Paper and me.
It is incongruous on first glance, like many great romances.
Paper: Archival, botanical, the substrate of so much knowledge, and a surface so variable, from crisp ultra smooth to hand-poured and soft. How to fill out the profile: is it elemental, or common yet still mysterious? A flattering look for every light.
Me: Not so archival. Botanical friendly. Perhaps the opposite of the above.
Paper: A twenty century history, origins in Asia, entwined with the earliest movements of people across Eurasia, from origins in China to Japan to Spain and lower France, long before the Americas were perceived from across the Atlantic Ocean. But wait! Enter the Americas, and ideas of freedom, information, and paper, all intertwined.
Me: Imported from Detroit.
Paper: World-wide practice not centered in Europe, yet with an ancient art historical tradition which easily satisfies even the most strictly pedantic / European formalist art history probing.
Me: (Laughs to himself. Laughs, and laughs.)
Me: So you look at a back-lit LED all day, and want to look at something else, non-luminant? Paper. You find yourself living in the midst of the real-life de-materialization of objects? Paper. You actually have no confidence that you can navigate the vast proliferation of digital document formats over time, and want to standardize on one thing that multiple generations can understand and has centuries of archival understanding? PAPER.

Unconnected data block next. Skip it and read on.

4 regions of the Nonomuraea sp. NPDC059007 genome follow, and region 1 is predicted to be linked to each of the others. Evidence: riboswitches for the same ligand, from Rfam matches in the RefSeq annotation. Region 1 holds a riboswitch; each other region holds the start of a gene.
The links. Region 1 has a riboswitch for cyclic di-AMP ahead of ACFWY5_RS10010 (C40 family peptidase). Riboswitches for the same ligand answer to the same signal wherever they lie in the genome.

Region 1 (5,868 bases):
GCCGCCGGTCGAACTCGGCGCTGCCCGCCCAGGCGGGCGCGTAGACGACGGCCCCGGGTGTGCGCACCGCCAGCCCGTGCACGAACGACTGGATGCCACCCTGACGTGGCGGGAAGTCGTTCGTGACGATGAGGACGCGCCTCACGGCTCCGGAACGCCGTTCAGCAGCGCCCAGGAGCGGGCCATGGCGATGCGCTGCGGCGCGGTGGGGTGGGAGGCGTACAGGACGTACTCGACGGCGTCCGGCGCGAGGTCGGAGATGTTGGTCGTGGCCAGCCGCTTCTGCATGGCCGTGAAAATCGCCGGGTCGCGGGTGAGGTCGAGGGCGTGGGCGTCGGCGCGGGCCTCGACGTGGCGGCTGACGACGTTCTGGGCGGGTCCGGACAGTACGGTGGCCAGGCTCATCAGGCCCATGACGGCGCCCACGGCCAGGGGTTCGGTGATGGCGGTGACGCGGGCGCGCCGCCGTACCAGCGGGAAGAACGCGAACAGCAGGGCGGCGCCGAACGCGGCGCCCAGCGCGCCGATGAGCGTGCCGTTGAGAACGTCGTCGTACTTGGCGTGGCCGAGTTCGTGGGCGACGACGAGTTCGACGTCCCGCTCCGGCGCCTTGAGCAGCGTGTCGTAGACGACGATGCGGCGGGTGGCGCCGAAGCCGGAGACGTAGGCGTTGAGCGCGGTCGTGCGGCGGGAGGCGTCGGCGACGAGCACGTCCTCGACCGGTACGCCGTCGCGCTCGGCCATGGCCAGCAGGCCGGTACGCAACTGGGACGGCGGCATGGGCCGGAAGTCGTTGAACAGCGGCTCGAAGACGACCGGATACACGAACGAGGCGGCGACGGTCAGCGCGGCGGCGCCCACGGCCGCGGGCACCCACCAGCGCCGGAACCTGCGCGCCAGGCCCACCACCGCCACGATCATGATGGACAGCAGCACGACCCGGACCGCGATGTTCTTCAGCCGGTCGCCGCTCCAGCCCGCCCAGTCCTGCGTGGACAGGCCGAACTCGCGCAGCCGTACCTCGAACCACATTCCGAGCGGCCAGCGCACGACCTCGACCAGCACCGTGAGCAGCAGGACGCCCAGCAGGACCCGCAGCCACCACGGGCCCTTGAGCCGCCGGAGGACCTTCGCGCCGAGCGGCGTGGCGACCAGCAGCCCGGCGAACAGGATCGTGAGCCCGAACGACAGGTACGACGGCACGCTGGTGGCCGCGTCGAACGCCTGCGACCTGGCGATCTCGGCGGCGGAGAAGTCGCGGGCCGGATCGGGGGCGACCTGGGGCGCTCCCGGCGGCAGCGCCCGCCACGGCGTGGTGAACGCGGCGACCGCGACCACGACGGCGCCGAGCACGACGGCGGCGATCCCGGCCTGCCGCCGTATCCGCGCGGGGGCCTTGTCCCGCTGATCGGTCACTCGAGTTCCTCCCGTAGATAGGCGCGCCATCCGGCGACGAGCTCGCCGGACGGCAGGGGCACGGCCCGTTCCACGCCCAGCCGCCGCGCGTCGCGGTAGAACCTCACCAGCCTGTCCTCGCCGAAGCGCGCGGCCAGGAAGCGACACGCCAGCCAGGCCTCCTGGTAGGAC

Me: There’s more. The thing about paper is that it is still heavily used as a primary creative medium. I think on paper. I use paper to write down ideas in a notebook. I inkjet on it. I try to make big sheets of it with wet pulp and a robot. Why not? I see artist from John Cage to Nam June Paik to khole on paper. I see graphic scores, graphic diagrams for layering, random doodles, flippant marginalia, ways to describe hybrid media. I see bande dessinee from Moebius, the pop culture of Japan in the seventeenth century, and the hacker zine 2600 as a meta-universe of works that were rendered on paper. In a disparate world, there is still no more common denominator.
Me: You. Even if the art jumps of the page at a later stage, it started on paper. And often comes back to it, in unexpected ways.